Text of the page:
It’s a little ironic that I’ve never been hunting. Although I have gone fishing in my youth with my Grandfather…does that count? I suppose it does yes but fishing isn’t what comes to mind when you think of hunting.
The irony being because I’m a Canadian outdoorsman and my Dutch surname literally translates to “the Hunter”. However, I’ve never fired a rifle or bow at an animal. The only thing I’ve ever shot an animal with is my camera.
In today’s age of modern conveniences, and living in a major city, there is no need for me to hunt. I have no problem with those who hunt as a way of life and in some way survive off doing so. Many people rely on hunting as a food source. Just like when I went fishing with my Grandfather, we would eat the fish that we caught, and for those hunters who eat what they kill, I have no problem with that. It’s an important resource and when done responsibly, it’s sustainable in small numbers. I’ve even known a few people over the years who went further than just using the meet for food. They would also harvest the skins, pelts, and bones to make clothing and tools. Over-hunting though can have disastrous results. Just look at what happened to the Bison in North America. Their numbers were in the tens of millions and they were hunted nearly to extinction. The same can be said about many other species in the world.
I do have a problem with Sport or Trophy Hunters. Those who hunt just for the sake of their own ego, and go out and kill large animals, especially endangered ones…well let’s just say I have little patience for those types of people. If you want to go to Africa and do a “Big Game” hunt for a Rino, or Elephant…I won’t shed a tear if you yourself get shot.
In Canada, we have one of the most diverse ecosystems in the word with creatures ranging from the smallest Gnats up to the majestic Moose, Elk, Caribou, Wolves, and Bison, as well as a range of bears like Black, Brown, Grizzly, and the truly massive Polar Bears (although their numbers are dwindling fast).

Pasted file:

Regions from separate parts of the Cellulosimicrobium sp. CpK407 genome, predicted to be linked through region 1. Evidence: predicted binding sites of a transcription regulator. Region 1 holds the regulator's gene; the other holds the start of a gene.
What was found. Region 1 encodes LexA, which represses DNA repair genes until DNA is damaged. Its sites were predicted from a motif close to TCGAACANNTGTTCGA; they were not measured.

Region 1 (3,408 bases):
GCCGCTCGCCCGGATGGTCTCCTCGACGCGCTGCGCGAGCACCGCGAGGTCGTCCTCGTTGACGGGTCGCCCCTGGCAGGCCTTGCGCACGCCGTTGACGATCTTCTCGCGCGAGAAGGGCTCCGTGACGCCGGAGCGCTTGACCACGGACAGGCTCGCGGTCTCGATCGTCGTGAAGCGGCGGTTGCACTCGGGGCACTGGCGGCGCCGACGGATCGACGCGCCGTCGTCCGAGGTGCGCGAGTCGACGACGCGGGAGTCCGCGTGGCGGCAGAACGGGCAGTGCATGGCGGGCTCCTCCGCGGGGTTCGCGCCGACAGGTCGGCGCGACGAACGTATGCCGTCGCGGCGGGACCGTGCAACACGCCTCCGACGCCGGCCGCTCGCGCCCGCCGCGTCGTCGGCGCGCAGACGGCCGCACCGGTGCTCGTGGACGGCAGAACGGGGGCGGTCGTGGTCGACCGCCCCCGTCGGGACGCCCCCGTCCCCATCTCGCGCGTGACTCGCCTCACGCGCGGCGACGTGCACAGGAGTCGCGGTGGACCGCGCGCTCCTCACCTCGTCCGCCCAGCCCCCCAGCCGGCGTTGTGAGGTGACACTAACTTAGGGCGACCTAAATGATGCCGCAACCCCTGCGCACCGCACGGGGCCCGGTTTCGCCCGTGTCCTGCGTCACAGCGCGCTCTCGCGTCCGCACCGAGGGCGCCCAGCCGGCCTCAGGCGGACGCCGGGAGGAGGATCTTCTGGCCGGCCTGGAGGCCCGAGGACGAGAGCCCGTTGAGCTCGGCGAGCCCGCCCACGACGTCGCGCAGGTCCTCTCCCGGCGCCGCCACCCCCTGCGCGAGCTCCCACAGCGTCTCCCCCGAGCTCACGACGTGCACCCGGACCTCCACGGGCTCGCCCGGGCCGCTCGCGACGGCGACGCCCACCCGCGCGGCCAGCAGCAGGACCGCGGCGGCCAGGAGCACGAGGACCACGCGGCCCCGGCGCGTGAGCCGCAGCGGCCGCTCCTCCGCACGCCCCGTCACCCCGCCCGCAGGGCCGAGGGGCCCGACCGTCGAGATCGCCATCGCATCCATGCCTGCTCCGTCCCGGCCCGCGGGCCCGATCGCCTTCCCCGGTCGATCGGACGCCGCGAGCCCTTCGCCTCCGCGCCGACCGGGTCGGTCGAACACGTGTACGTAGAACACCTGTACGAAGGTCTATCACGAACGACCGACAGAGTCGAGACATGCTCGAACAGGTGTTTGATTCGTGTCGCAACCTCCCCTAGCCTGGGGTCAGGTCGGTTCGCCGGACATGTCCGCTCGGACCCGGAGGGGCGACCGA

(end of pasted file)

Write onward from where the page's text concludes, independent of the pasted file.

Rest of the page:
Now you would think that on a road trip around the country, that I would see many of these large animals but that isn’t the case. I’m moving rather fast in a vehicle, crossing huge distances each day. The only wildlife I would see would be whatever can be seen from the roadway, and since most animals are skittish, they stay away from noisy places like roadways. It’s only at night when the roads are less traveled when the animals are usually nearby.
Although there are exceptions and sometimes those big beautiful animals that you want to see, wander close enough to the road during the day. If you’re really lucky, you’ll be able to shoot them…with your camera. Usually though, you’ll only get a passing glimpse of them. I was extremely fortunate to see several types of large animals in the northern British Columbia region, as well as in the Yukon and North West Territories. I was even more fortunate to be able to capture them with my camera. Getting that elusive black bear was one of my prize trophies, as well as the Bison, Big Horn Sheep, and the one animal I never thought I would even see in the wild tolerated my presence long enough for some photos…a Canadian Lynx.
Shooting a deer, moose, or a bear with my camera may not fill my stomach, but it does fill my soul.
On my road trip up to the Arctic, I was fortunate enough to see the following:
- 4 Bison Herds, + 30 randoms, so about 80 in total
- 13 Black Bears
- ~1 dozen Seals
- 6-7 Orcas (Killer Whales)
- 9 Deer
- 5 Moose
- 4 Foxs
- 3 Big Horn Sheep
- 2 Bald Eagles
- 2 Porcupines
- 1 Canadian Lynx
- 1 Caribou
- 1 Mountain Goat
- Countless Columbian Ground Squirrels